|  March 1, 2017

How far in advance should you apply for a job?

There are many times in life where we may be anticipating a job search but not necessarily ready to dive into one right away for logistical reasons. Here are just a few things that may stand in the way of starting a new job today:

  • You haven’t graduated from school yet
  • You’re waiting to relocate
  • You’re waiting to collect on a bonus before you leave your company
  • You’re waiting to hit a certain milestone (or finish a project) before you leave your company

When you have a date you need to stick to, the job search can get a little more complicated because you don’t want to jump the gun, but you also want to be proactive.

So, how far in advance can you apply to a job before you’re ready to start working?

Unfortunately, the answer to this question isn’t one-size-fits-all. For example, entry-level training programs or internship programs start at a specified time and often are hired for many months in advance. General resume drops don’t have specific timelines and are a way for you to get into a company’s database.

However, if we’re talking regular roles that are posted online, that are either replacements (because someone quit) or new additions (based on company growth or new needs) the ideal timing to apply is 1-3 months in advance of when you can actually start working.

3 months is almost pushing it and 1 month is probably waiting a bit too long. The sweet spot is somewhere right in the middle. Here’s my rationale.

The recruiting process can be slow, but it’s not expected to go on forever

Recruiters know that they can’t just snap their fingers and make the perfect hire appear (we wish!) There are lots of different time to fill metrics out there but in my experience, 2 months from start to finish isn’t crazy. 

If that sounds long to you, just think about the typical recruiting process for a moment:

  • Upload a job posting > gather applicants > screen applicants
  • 1st round of interviews (usually a phone screen with the recruiter) > 2nd round of interviews (usually working around many constrained schedules) > sometimes even a final round of interviews after that (rounds 1 and 2 often have multiple candidates going through at the same time)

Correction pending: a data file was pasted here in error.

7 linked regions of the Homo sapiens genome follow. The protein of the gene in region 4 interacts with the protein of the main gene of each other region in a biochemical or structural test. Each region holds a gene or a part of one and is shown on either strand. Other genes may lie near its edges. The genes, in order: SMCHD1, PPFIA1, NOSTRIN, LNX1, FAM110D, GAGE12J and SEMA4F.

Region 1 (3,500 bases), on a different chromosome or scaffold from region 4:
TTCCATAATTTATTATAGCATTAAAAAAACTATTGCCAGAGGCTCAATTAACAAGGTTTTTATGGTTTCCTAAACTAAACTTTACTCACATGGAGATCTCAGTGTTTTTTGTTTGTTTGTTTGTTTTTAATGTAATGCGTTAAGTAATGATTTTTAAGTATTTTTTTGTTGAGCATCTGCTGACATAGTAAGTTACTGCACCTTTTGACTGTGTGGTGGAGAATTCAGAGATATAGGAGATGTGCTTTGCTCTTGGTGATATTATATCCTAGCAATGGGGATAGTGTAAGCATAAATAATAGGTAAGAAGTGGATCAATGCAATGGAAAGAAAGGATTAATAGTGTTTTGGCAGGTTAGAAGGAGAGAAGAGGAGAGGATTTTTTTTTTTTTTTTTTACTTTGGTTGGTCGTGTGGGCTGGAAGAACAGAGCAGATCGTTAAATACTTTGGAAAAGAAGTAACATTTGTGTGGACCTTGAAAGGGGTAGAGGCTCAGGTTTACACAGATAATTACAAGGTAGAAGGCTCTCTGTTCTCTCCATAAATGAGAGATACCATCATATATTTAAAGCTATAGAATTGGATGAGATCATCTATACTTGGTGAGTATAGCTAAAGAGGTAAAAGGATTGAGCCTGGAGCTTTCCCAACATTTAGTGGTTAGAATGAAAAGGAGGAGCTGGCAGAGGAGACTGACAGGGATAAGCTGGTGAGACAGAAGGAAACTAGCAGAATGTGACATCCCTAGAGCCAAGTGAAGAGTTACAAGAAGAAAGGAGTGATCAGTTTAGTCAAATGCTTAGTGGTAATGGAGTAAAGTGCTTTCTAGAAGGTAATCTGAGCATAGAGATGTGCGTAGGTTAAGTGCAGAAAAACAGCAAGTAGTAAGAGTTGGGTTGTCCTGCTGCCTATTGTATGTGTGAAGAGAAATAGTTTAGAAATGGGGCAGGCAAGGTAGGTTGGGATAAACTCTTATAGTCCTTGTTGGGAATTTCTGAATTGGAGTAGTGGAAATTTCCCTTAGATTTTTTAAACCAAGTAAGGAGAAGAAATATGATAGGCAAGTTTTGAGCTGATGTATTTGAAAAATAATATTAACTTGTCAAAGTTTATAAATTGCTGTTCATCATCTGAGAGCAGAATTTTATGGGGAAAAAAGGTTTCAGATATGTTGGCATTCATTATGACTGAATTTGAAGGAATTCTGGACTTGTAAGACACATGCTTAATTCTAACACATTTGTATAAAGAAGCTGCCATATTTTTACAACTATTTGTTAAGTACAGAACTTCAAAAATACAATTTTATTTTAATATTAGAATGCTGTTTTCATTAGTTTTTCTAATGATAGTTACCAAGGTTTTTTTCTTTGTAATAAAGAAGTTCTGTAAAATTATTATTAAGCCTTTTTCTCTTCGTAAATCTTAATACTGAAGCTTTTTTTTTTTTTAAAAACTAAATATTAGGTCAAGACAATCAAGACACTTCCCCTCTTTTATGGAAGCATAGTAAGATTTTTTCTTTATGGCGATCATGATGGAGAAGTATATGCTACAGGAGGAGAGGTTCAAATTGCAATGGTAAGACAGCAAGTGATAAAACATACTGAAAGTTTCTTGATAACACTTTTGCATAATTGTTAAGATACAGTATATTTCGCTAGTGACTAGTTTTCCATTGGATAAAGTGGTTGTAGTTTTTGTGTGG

• Gathering feedback > coming to a consensus > making a final decision
  • Checking references > putting together an offer > giving the offer > potentially needing to adjust the offer > waiting for candidate to decide
  • Candidate gives at least 2 weeks notice before starting

You can see how time starts to pile on here, and this isn’t even taking into account that recruiters are going through this process for MANY jobs at the same time and dealing with other stakeholders with crazy schedules, vacations, and very different opinions. The time can really add up!

Based on this, if I come across the perfect candidate today and I know they can’t start for a month or two, that might be okay because I know how long the process usually takes. That being said, once a team finds the person they want to hire, they’d generally like for them to start way sooner.

Applying more than 3 months out wastes your time, and theirs

If you’re applying to a live open job and can’t start working for over 3 months, it’s not going to be a great use of your time. 

If this fact is obvious from your resume (i.e. a graduation date), the company probably isn’t going to call you to begin with. If it’s not obvious from your resume and you do start interviewing, your timeline will eventually come up. The further along in the process you’ve gone, the more annoyed a company will be when they find out you’re not willing to start for 4 months.

Now I’m not saying it’s impossible for a company to decide to wait for the right person, but more often than not they are just going to move on to screen candidates who can start sooner. 

My general rule of thumb is that you should only apply for jobs that you could and would actually accept if an offer was given to you. This also means you shouldn’t be applying to roles you have no real interest in.

It’s simply not a good use of your time, and your time is valuable!

So then what should I do with my time while I’m waiting?

The quick answer is that you should network. There is no such thing as being too proactive when it comes to networking for your job search. 

I would suggest making a list of your top 20-30 dream companies and doing the very best you can to form relationships with someone (can be almost anyone!) inside of those companies.

I recommend doing this by setting up informational interviews and I have a whole post on this here. You can reach out to friends, acquaintances, alumni, or total strangers. You have unlimited options and LinkedIn will help you find nearly anyone these days.

If you build connections inside your dream companies early on, you can then set job alerts to stay on top of postings, and apply when the time is right.

After you apply, you’ll have someone prepped and ready to send your resume to and ask for help or even a referral. In my mind, this is a MUCH better use of your time than spraying applications around 6 months in advance of when you actually want to make a move.

If you’re thinking about being proactive about your job search but aren’t ready today, I hope this post will give you some good food for thought. If you’re interested in learning more about effective networking, check out that section of the blog here and join us for our next free webinar on this topic.

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